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Laundry Sector: Long Term Impacts of COVID-19

When the coronavirus landed in the United States, businesses didn’t know to what extent it would affect our daily lives. Would it get a handful of people sick and cause notice from our local health organizations? Or, would it spread throughout the country and shut down our schools, businesses, entertainment, restaurants, and more? Unfortunately, it was the latter.

It wasn’t just businesses that came to a halt; weddings, business trips, anniversary celebrations, religious holidays, proms, graduations, and more were all nixed as states stopped large gatherings amid the surge of COVID infections. This decimated the laundry sector, causing a struggle among the industry’s business owners.

Since this spring, Americans from coast to coast have stayed indoors to slow the spread of the virus, which means that scheduled trips to the dry cleaners or the laundromat came to a halt. But now, as the pandemic is slowing and people start to get back to their lives in a new standard, laundry businesses are ready to serve.

At this point, the laundry sector is trying to get back up to speed while planning for the future. One way that laundry businesses can plan is through comprehensive insurance coverage offered by Irving Weber. Our FabriCare Advantage plan helps laundry clients stay protected from a broad range of risks and provides targeted protection, including liability insurance, business interruption, EPLI, Cyber, and more.

From the economic outlook to how laundry services plan to operate, here’s a look at the long-term impact of COVID-19 on the laundry sector.

The Economic Impact of COVID-19 on the Laundry Sector

As many Americans are still working from home, waiting for their orders to head back to the office, the need to run to the dry cleaner and laundromat is limited. If there’s not enough business coming in, some staff has to be let go or have their hours limited to keep the business running. This also thins out the number of workers needed and leads to more tasks required by each employee.

When it comes to commercial laundry, the economic effect is noticeable. For instance, as travel has slowed, our country’s hotels have seen less laundry services. A $25-million loss in room revenue is evident in rooms not needing to be serviced or laundered. Nationwide, dry cleaners and laundry services hit their lowest record in the middle of April. The sector saw an average retail sales drop of 80 percent compared to 2019 rates. Since then, the industry has started coming back but is only generating 50 percent of the average sales revenue.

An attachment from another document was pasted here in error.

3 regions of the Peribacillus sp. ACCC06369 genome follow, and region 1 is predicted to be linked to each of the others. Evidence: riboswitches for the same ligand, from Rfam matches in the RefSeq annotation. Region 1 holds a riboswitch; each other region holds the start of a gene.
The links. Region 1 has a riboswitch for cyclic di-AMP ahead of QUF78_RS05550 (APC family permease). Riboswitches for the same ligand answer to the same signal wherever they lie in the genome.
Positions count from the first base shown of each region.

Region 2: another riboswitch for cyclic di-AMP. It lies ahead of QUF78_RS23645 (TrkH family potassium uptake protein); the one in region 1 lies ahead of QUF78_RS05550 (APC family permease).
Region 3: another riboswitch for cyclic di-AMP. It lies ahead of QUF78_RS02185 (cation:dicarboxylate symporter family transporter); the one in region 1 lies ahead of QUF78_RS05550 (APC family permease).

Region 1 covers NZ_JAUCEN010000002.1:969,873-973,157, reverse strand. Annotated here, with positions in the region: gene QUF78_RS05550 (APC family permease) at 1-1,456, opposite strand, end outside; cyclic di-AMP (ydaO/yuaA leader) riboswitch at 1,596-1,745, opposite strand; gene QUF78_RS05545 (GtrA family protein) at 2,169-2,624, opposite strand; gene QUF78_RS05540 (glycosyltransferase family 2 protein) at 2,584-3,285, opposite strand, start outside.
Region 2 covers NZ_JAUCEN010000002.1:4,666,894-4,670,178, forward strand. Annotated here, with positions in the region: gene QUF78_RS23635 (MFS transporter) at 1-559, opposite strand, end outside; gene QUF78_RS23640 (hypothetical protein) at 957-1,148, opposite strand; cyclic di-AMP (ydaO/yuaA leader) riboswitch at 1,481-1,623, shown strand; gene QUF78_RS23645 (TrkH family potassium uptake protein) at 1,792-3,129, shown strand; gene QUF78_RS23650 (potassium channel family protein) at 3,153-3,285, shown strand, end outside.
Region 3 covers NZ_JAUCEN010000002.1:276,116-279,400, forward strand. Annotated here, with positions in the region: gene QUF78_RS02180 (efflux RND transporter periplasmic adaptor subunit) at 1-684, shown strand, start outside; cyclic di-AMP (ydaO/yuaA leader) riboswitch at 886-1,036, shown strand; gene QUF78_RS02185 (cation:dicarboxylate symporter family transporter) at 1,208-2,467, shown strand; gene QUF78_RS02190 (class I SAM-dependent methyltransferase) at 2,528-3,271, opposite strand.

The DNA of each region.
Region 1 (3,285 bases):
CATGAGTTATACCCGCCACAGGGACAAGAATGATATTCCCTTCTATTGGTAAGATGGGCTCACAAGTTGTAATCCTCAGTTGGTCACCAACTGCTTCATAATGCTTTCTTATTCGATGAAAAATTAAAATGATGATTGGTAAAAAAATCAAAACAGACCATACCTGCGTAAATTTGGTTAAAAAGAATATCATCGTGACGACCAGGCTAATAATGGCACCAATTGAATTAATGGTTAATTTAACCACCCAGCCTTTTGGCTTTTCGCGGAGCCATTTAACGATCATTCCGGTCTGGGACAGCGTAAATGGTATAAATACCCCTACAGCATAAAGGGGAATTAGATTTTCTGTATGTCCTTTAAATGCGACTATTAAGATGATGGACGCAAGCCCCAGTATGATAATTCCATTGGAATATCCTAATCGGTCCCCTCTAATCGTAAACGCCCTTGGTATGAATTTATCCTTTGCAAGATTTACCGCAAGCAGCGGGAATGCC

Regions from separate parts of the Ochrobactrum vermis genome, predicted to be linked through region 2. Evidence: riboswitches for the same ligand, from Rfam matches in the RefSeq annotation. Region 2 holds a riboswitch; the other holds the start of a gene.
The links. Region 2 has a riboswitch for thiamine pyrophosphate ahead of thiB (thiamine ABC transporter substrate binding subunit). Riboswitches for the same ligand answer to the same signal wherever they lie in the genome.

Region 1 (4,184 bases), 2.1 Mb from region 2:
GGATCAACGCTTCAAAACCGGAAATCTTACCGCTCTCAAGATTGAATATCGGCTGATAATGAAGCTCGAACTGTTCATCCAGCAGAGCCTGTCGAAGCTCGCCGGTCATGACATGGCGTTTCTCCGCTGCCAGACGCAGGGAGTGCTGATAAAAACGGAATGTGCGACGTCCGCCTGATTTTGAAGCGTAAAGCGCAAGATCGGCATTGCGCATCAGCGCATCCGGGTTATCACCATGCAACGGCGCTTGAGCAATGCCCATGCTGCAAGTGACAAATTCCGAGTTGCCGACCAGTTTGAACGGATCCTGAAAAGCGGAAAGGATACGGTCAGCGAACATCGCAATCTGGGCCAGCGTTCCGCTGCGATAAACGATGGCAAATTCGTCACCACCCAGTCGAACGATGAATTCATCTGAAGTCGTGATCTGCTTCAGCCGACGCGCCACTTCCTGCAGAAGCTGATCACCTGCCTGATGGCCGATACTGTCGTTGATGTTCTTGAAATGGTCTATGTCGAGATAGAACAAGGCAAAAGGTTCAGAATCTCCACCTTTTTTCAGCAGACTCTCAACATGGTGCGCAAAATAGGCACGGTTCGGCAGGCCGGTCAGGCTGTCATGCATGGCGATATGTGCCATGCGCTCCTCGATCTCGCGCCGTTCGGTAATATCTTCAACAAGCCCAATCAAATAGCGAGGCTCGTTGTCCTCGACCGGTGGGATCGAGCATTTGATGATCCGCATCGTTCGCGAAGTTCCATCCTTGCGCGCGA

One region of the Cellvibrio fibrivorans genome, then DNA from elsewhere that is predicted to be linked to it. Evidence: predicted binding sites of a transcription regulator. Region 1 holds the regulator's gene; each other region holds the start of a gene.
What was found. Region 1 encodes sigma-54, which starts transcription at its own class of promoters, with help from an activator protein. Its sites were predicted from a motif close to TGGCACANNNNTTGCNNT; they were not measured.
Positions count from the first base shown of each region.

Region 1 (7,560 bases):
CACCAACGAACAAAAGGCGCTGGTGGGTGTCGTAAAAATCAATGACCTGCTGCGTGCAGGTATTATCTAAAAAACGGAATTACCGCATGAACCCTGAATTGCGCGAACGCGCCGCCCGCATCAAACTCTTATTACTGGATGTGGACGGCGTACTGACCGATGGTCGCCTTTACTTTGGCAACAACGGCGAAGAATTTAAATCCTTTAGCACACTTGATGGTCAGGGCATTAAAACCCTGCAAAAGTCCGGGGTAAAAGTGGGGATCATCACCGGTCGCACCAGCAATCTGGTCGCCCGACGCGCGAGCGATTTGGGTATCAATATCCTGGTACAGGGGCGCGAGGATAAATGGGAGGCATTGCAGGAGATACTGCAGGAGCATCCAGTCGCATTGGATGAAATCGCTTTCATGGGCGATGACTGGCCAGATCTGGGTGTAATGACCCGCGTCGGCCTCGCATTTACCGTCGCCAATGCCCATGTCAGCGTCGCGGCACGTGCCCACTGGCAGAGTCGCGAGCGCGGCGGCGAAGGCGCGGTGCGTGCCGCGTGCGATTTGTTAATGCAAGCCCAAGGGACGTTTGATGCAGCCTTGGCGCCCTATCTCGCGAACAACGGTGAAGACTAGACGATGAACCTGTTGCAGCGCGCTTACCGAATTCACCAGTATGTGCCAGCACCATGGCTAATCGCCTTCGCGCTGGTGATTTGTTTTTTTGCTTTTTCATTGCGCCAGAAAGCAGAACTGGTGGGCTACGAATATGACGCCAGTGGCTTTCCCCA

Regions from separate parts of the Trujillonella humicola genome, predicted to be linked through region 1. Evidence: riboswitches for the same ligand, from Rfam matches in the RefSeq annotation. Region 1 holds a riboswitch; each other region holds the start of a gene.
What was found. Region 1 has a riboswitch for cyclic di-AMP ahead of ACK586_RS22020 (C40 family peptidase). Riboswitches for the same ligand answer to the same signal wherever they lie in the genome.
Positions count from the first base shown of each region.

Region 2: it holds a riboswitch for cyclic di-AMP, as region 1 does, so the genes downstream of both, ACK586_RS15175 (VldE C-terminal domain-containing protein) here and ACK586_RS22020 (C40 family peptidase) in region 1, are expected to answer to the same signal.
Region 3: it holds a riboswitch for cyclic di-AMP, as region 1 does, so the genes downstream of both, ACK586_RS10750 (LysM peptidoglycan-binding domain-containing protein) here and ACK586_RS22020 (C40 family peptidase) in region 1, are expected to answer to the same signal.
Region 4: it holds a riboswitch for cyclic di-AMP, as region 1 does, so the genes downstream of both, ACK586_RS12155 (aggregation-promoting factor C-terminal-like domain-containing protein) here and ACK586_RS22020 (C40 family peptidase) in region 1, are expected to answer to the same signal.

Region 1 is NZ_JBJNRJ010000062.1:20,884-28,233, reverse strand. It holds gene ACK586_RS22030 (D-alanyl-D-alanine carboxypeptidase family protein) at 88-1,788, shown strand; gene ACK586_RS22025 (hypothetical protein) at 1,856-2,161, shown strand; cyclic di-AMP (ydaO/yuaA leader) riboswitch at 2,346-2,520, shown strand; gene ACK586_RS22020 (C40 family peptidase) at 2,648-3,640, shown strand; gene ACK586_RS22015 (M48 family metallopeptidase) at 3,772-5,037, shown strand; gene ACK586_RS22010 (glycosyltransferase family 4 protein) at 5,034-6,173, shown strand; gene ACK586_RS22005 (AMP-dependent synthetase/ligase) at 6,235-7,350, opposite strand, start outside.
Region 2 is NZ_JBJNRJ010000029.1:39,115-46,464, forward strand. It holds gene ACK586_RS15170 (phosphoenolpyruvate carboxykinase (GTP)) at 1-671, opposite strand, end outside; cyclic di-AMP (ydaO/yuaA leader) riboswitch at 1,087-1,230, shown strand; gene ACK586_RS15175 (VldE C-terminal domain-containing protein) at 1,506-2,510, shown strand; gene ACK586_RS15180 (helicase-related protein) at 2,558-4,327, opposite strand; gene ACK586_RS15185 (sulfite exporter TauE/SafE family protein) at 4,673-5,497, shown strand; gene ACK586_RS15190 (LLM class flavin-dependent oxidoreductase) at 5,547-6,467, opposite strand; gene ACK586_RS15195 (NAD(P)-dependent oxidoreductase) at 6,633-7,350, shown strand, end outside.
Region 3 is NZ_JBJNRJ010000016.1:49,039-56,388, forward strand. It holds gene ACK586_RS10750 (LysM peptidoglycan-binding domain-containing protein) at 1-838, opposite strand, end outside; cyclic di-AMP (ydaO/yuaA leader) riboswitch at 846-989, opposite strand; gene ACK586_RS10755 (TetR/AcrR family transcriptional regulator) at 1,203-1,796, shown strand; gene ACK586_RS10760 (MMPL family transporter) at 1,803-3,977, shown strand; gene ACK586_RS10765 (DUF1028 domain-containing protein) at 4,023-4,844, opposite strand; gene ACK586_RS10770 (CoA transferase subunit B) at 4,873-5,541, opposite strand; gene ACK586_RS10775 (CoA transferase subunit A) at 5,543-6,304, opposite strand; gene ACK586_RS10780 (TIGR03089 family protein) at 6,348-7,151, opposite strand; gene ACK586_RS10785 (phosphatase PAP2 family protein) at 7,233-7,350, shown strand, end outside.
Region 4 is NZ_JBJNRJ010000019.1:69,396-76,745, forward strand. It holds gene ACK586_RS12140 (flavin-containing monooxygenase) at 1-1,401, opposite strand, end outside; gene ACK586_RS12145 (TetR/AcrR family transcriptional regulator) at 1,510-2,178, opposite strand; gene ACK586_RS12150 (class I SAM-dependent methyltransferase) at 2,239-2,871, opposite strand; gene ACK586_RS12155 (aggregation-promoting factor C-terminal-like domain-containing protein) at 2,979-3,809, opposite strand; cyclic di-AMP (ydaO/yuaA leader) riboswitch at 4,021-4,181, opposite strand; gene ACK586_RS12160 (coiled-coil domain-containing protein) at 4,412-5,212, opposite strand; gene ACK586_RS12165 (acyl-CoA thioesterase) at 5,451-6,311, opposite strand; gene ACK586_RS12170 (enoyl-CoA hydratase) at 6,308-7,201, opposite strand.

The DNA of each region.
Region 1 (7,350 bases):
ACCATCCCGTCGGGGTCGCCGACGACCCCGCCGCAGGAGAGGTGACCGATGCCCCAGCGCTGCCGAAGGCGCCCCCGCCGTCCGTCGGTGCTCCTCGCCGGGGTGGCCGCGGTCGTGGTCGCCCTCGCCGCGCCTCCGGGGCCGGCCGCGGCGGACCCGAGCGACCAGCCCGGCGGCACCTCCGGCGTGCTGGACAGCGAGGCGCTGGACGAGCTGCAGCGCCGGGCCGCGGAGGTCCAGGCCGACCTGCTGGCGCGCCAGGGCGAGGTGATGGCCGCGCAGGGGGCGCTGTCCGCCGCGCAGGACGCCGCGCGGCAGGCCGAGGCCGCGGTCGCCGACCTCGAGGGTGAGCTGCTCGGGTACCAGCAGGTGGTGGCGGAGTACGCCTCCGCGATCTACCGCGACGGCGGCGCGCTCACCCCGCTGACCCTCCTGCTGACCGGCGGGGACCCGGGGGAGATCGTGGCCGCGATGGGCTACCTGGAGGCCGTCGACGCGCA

Protecting Employees

COVID-19 has made everyone look at another portion of the laundry sector: How do businesses protect their employees from each other and guests? While laundry sector businesses have dealt with cold and flu season each year, ensuring safety against COVID-19 is novel.

COVID-19 has brought attention to the fact that transmission might be plausible between employees working a shift. Measures put in place by laundry sector businesses now play a significant role in the future in keeping everyone healthy.

Here are some changes some businesses have made to protect their employees from each other:

  • Increased cleaning of the break room and spacing employees out while in the store.
  • Employees adhering to social distancing rules, staying at least six feet apart from each other.
  • Employees wearing masks and gloves throughout their entire shift, and washing their hands thoroughly whenever possible.
  • Wiping down machinery with sanitizing wipes at every break or when employees rotate to other machines.
  • Hand sanitizer at every workstation. Employees clean their hands more when it’s readily available to them.
  • Having hand sanitizer stations for guests and requiring them to wear masks.
  • Temperature checks of all employees when their shift starts.

These small, yet effective, changes have made employees more comfortable working together and promotes safety for their customers.

Making Modern Movements

When COVID-19 hit, restaurants started offering curbside and delivery instead of dine-in services. The same is said about the laundry sector. The need for an alternative to traditional laundry services in the industry is more important than ever before. This is executed through mobile apps that cater to the growing need for an on-demand take on laundry.

Mobile laundry apps let customers order their service remotely, share their preferences, and request their clothing delivery. These services operate by sending couriers to pick up items from customers, clean, and deliver them right back at a preferred site and time. This cuts out the need to meet face to face and exchange hands. Instead, contactless services allow people to remain safe.

About Irving Weber Associates

At Irving Weber Associates, Inc., we understand what it takes to run a successful Dry Cleaner, Commercial/Textile Service or Laundromat business, including investing in a comprehensive Fabricare Advantage Insurance Program to ensure that you are financially protected against legal claims. Our program includes specialty coverages including Environmental and General Liability, Property, Site Pollution Liability, Boiler & Machinery, Business Auto, and many more. For a detailed look at how we can safeguard your business with a custom-tailored package, please contact our specialists today at (855) 764-7406.